Reynolds Bros. Logging Operations

19/05/2012

The Reynolds Bros. Logging Operations  

Reynolds Bros Mill Logs on the banks of the Deer River, Reynoldston, NY 1922 - P020401 photo courtesy of the Adirondack Museum

A major division of the Reynolds Bros. Mill operation was the logging camps they ran to house and feed the men who worked in the logging woods.  At its peak during the Brooklyn Cooperate Contract beginning in 1910, the Reynolds Bros operated  four logging camps  and employed more than one hundred men cutting hardwood in the forests of Reynoldston.  At its peak the company owned about 10,000 acres of land in the southern portion of the Town of Brandon. 

Operating and maintaining this size of operation in such an isolated area was no small feat and required good organizational skills, a vast amount of supplies and teams to transport food and material into the camps as well as using many of the same teams to draw out the logs. 

Much of the hardwood the Reynolds’s cut was from the southern and western part of the township of Brandon. The seemingly endless process of buying, denuding and selling of land by the mill moved the logging camps further and further from Reynoldston. By 1918 the Reynolds mill had exhausted the biggest and best hardwood trees in the area. After 1918 and until the Reynolds operation ceased in Reynoldston about 1924 softwood or pulp was the major income of the mill.

 

 

Beatrice  Beaman Remembers –
 
 “My Father worked in the mill and my Uncle Newton worked in the mill.And of course there was buying and selling …my dad did that a good deal.  He went out and traveled through the west  and  into Canada. 

Pretty near every family up there worked in the mill.   There might have been 50.  Then in winter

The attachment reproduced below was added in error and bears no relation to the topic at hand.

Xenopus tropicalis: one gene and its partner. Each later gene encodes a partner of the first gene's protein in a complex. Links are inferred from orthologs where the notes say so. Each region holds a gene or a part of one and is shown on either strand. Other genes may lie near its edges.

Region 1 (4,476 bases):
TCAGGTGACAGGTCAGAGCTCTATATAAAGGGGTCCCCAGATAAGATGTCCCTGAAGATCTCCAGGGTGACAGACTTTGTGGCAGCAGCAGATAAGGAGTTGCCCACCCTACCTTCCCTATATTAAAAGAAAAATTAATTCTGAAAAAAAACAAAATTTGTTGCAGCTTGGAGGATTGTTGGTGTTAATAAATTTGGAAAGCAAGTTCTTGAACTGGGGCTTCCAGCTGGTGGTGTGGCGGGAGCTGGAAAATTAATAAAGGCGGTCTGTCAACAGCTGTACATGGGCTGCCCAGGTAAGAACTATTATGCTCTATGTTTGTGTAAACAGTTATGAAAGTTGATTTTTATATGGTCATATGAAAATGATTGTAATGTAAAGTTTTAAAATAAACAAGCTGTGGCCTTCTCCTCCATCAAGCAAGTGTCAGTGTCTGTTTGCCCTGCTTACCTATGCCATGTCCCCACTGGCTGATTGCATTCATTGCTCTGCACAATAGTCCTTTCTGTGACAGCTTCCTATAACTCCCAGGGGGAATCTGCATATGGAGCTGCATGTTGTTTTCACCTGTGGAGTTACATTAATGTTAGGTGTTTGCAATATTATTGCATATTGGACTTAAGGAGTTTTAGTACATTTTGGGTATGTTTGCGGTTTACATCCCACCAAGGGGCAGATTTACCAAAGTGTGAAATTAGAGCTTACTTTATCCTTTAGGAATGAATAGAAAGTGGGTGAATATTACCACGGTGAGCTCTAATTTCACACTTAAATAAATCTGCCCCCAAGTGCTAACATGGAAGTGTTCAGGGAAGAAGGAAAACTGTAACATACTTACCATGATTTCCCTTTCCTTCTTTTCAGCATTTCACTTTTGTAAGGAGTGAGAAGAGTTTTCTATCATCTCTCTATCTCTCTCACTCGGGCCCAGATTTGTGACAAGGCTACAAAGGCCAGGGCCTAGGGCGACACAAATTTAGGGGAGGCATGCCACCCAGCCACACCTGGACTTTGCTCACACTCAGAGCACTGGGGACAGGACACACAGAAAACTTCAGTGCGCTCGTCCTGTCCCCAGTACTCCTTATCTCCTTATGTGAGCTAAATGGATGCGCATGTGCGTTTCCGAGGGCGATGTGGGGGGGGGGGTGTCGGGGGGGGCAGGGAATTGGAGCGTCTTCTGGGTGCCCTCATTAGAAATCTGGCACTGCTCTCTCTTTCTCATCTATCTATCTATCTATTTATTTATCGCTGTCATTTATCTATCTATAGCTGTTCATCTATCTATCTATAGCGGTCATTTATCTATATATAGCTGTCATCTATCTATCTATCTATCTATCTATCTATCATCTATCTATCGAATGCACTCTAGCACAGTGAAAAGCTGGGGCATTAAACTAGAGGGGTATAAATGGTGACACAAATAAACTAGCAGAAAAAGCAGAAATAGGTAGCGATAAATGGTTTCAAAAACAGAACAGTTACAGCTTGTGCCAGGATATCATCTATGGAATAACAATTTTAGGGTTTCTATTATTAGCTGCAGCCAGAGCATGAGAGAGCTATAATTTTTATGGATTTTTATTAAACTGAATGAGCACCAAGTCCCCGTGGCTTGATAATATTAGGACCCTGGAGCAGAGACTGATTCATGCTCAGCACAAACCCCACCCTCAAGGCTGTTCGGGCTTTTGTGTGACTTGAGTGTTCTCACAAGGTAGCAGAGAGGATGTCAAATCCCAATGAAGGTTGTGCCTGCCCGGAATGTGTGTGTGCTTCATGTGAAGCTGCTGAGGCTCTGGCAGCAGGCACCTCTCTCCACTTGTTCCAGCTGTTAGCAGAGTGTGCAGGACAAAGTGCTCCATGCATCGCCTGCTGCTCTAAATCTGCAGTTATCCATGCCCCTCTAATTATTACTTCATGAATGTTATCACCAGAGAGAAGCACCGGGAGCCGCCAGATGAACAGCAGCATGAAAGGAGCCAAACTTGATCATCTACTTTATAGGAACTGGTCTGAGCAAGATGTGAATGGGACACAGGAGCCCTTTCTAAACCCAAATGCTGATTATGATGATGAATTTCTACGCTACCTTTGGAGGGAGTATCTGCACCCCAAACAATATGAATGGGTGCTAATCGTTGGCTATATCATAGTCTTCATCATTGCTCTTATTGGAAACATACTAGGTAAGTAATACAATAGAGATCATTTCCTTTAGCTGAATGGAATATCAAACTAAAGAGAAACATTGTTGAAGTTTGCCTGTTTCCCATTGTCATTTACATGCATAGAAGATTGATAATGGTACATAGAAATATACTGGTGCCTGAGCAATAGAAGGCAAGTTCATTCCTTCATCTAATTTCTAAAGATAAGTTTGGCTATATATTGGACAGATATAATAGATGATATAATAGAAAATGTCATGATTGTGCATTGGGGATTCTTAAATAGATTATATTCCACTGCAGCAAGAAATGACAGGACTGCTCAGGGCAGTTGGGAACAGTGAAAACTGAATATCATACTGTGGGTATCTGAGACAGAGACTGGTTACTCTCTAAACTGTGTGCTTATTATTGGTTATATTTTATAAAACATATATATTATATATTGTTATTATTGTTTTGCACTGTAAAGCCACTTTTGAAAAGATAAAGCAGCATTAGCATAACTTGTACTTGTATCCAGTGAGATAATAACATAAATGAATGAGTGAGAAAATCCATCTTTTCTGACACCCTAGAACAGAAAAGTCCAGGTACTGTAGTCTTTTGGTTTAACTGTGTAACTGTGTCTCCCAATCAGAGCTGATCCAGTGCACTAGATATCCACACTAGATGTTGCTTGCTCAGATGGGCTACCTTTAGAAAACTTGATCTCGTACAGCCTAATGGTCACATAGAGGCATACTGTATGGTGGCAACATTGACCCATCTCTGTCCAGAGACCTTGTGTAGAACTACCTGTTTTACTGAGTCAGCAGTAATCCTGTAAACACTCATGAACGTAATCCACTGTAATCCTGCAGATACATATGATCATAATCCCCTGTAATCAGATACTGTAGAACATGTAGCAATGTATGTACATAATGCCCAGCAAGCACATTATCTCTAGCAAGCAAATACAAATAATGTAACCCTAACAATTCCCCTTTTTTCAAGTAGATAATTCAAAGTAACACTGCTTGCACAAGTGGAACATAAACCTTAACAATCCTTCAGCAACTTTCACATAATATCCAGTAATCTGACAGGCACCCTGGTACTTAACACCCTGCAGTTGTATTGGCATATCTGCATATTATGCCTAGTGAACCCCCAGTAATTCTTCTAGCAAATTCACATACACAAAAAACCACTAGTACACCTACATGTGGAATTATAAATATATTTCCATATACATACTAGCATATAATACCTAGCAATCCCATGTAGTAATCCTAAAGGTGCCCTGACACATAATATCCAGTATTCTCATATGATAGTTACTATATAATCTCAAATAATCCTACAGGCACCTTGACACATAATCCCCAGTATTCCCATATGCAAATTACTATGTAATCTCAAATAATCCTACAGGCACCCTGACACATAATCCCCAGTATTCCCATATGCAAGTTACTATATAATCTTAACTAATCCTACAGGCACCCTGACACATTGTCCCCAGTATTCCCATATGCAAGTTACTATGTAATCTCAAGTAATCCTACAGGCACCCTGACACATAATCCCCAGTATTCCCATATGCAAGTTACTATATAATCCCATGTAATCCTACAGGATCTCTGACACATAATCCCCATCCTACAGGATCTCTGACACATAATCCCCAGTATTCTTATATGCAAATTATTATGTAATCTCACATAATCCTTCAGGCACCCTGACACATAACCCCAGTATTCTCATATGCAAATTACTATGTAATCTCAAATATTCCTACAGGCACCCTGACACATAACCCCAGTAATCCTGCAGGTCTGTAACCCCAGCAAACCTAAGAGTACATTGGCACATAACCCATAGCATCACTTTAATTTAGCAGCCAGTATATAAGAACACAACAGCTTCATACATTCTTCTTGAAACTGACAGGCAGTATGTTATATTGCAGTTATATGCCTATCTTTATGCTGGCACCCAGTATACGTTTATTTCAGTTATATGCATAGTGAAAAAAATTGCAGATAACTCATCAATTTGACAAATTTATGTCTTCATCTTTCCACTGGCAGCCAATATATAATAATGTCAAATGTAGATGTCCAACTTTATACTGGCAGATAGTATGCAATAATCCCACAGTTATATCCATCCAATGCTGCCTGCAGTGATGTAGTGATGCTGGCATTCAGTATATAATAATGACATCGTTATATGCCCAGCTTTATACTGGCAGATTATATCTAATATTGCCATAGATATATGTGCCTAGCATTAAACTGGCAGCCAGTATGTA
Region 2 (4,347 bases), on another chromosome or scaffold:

when they were running the camps people on farms outside who had teams would come in with their teams and sleds and work through the winter and they would work …some of them lived down at the mill and some of them lived at the camps…and the ones who lived at the mill would get up early and start up to load up and the ones at the camp had already loaded up the night before and they
would come down and would keep going both way and each team would make about two
trips a day.  The ones from the camp would come down and unload and go back and load and come back and unload and go back and then they would load up ready to start in the morning.
 

Oh there were a lot of houses for them where the people lived who worked their all the time and the ones who came in to work some of them lived at grandma’s and I know we had two men who lived with us.  And of course my uncle came up with his team and a friend from over the line in Canada.  People who were farmers who had good sturdy teams see they did not work them in the winter so they would send them up there to work and of course the skidding horses they were local mostly  …they were old horses not very spirited and they were the ones who when the trees were cut put
them into piles on the skid way…and then they were brought  down to the mill or